A scope is declared in different ways. We will just take a look at the do ... end case where the scope is limited from do to end

A scope is a kind of view: You can declare variables to be only "visible" within a certain range and that is your scope.

If you don't want to share a variable with other pieces of code, you need to declare the variable as local:


  aglobalvalue = 3
  local alocalvalue = 1
  print("my local value: ",alocalvalue)
    local aglobalvalue = 10
    print("my global value, now local: ",aglobalvalue)


 my local value:   1
 my global value, now local:  10

It is always a good idea to declare a variable as local. It allows a faster access on the value of the variable. It is also annoying if you pollute the global variable table with lot's of names that other parts of lua code are absolutly not interested in.

As you can see above, local variable names will not change global variables. They will coexist and you cannot access the global value with the same name, once you are using a local variable of the same name. But when the scope is leaved, the global value can be accessed again normally.

As said above, a do - end block is only one type of scope. There are other forms that provide their own scope.


Tables are the most important datastructure in Lua. You can imagine tables as real table where each line can by found by using a name or a number.

This name can be of any type (strings, numbers, tables, coroutines, userdatas) and there is only one line per name, this is why this is often called 'key' - you can adress any value in a table if you got the right key. Let's do an example:


mytable = {}
mytable[1] = "hello"
mytable[2] = "second table value"
mytable[249043] = "the key can be any value"
mytable["akey"] = "a key can be a string..."
mytable.anotherkey = "and can be adressed this way, too"

This is a simple table, initialized one by one. You could write it in a shorter form this way:


mytable = {
  "hello", "second table value",
  249043 = "the key can be any value",
  akey = "a key can be a string...",
  anotherkey = "and can be adressed this way, too",
note that you can leave the last comma out, but it doesn't hurt if you write one. You will like this little feature once you generate Lua tables automated as strings.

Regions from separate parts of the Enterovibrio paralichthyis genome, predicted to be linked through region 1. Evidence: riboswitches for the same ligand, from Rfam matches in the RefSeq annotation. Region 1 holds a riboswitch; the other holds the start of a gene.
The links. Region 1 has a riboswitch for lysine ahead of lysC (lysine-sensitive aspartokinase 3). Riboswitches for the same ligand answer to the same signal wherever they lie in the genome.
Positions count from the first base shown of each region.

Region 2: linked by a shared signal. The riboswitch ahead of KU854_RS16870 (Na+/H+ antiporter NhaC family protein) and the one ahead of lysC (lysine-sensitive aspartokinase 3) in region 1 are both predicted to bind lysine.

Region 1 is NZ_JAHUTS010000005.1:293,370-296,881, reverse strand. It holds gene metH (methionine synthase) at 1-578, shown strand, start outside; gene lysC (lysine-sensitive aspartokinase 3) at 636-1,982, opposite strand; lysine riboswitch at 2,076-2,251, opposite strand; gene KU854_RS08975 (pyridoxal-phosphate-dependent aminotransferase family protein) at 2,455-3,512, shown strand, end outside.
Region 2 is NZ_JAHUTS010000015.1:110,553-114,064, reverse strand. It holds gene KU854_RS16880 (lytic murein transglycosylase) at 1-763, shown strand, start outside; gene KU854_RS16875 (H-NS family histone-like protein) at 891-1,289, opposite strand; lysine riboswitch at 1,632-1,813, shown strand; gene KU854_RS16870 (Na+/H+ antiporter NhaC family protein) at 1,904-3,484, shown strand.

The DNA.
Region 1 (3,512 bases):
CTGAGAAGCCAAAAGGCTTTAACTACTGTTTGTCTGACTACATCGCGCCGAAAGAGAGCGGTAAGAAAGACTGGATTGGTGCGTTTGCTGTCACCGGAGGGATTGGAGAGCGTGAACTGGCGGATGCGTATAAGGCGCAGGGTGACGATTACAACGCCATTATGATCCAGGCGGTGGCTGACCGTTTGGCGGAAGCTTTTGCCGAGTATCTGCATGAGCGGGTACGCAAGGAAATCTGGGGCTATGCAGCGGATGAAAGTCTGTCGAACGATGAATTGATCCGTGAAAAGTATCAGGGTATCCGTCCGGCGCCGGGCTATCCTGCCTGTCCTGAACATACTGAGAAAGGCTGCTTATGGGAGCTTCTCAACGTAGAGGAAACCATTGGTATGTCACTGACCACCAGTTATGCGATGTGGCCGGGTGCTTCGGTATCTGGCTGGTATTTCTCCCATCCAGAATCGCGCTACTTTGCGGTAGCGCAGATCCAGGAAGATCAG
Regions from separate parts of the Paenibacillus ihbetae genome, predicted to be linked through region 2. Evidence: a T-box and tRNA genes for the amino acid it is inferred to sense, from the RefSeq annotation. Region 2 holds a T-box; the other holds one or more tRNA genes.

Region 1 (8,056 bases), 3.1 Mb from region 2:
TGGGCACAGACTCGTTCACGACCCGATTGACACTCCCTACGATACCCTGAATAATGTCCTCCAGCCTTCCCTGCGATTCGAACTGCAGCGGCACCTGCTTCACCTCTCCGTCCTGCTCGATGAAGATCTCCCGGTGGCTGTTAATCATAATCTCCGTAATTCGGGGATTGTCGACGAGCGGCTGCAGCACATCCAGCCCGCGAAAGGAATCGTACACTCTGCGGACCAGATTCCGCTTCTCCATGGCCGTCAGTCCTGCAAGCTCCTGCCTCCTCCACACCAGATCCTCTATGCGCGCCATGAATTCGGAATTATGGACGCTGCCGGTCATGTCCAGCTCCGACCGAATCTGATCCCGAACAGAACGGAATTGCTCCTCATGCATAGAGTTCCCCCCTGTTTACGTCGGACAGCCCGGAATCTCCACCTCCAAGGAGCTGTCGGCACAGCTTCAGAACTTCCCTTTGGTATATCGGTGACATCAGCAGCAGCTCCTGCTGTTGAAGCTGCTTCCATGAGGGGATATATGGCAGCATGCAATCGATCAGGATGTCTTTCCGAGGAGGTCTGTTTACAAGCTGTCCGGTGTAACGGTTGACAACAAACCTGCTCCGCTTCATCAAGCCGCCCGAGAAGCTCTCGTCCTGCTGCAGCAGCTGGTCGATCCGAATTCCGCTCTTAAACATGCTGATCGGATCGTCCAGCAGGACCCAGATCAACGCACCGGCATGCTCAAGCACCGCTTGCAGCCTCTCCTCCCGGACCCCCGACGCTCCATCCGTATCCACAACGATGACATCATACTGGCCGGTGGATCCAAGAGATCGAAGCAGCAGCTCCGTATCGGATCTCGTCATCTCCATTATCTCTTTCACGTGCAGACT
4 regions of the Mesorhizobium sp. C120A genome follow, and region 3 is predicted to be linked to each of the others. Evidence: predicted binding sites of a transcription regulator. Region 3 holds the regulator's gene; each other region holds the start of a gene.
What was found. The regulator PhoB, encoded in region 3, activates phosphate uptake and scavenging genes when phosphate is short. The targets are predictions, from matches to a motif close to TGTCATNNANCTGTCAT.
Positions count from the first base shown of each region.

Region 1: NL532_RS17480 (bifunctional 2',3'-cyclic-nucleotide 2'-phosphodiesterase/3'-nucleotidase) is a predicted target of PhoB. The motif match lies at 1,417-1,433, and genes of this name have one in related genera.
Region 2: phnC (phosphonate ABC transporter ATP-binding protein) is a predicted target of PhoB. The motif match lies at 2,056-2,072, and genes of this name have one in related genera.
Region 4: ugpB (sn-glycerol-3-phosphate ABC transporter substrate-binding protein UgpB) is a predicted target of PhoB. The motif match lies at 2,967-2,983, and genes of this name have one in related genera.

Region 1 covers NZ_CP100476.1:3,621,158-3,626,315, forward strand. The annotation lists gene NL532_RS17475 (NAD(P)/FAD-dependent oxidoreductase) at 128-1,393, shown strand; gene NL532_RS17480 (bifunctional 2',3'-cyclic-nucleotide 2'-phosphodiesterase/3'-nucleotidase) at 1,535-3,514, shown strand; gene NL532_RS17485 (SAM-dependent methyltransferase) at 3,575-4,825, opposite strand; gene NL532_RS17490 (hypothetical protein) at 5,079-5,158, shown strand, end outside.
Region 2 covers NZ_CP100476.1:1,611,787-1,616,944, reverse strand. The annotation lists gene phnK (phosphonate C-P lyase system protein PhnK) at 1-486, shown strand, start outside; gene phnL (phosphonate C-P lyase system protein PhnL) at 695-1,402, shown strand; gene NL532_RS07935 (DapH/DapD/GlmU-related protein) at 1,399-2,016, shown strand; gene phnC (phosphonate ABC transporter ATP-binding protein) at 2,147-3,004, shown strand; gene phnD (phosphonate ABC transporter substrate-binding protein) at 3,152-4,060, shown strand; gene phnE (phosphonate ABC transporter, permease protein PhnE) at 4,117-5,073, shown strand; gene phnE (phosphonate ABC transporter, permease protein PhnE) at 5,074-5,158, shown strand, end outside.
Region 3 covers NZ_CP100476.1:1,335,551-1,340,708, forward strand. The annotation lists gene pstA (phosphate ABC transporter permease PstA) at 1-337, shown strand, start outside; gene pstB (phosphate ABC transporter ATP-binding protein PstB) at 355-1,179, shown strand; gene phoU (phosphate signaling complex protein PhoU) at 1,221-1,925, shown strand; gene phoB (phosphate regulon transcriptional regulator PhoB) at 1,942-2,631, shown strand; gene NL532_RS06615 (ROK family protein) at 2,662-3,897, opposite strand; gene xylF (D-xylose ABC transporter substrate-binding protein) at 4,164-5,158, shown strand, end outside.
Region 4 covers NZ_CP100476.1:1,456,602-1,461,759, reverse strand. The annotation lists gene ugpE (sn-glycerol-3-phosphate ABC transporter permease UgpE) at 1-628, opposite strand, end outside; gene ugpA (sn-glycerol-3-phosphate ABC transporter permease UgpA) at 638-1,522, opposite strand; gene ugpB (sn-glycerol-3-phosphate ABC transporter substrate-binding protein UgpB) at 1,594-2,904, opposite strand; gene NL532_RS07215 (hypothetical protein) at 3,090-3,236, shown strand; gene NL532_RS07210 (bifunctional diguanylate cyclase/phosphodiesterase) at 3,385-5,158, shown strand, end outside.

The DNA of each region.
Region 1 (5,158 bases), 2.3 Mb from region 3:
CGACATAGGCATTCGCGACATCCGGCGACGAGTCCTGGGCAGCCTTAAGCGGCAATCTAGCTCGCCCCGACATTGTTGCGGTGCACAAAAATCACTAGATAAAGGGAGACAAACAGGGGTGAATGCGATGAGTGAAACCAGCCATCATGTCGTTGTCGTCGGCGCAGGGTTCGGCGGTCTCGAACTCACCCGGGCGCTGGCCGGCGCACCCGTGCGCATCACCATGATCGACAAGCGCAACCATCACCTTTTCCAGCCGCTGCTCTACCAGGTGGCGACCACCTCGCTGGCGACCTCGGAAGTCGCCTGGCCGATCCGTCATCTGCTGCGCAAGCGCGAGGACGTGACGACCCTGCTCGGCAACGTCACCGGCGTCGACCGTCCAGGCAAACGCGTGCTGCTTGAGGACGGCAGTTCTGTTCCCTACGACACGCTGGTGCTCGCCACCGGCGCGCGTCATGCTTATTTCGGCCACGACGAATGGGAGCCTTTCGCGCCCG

Garbage collection

Lua implements a garbage collection, that means that if you "forget" a variable, it will be removed from the memory automaticly. Don't be afraid now - it won't collect your variables if you still need them.

The garbage collection is done automaticly from time to time (it can be forced by calling collectgarbage()) and it will collect every variable that is no longer accessible.

For example:

mytable = {1,2,3}
mytable = nil

my2ndtable = {1,2,3}
backup = my2ndtable
my2ndtable = nil

The variable mytable cannot be accessed anymore since there's no other variable pointing to it. The 2nd table that was initialized is not removed since the backup variable is still pointing on it.

Even special cases like this are found and will be collected:


table1,table2 = {},{} = table2 = table1
table1,table2 = nil,nil

Even though the tables are pointing at each other, the collector will recognize this and will collect it.

Values, pointers, references, adresses

A variable can hold a value, but the value can be of different type (seen above) - but not only in it meaning, but also in it's type of use.

Let's see


b = a
a = 2
print("a = ",a,"b = ",b)


 a = 2  b = 1

That shows that we haven't changed the value of b by changing the value of a. This is the same for strings.

But it is different for tables:


 orig = {1,2,3}
table2 = orig
orig[1] = 7
print("table2[1] = ",table2[1]," orig[1] = ",orig[1]) 


 table2[1] = 7  orig[1] = 7

What happend here is following:

  1. A table is created in memory of the computer
  2. A variable named orig is pointing to the memory adress
  3. The value of the variable orig is assigned to a variable named table2
  4. The value of the table at index 1 in memory is changed to 7
Both variables are pointing to the same table. That is what happened. Assigning table values to variables will not make a copy of the table. Only the adress to the table is here copied. So changing the table itself does not affect any variable at all - our variable just tells us which table should be used.

This mechanism has often different names like references or pointers, each one has different meanings in different programming language although the idea is the same: We use an address to a value, instead the value itself.

I will come back on that in the tutorial about functions.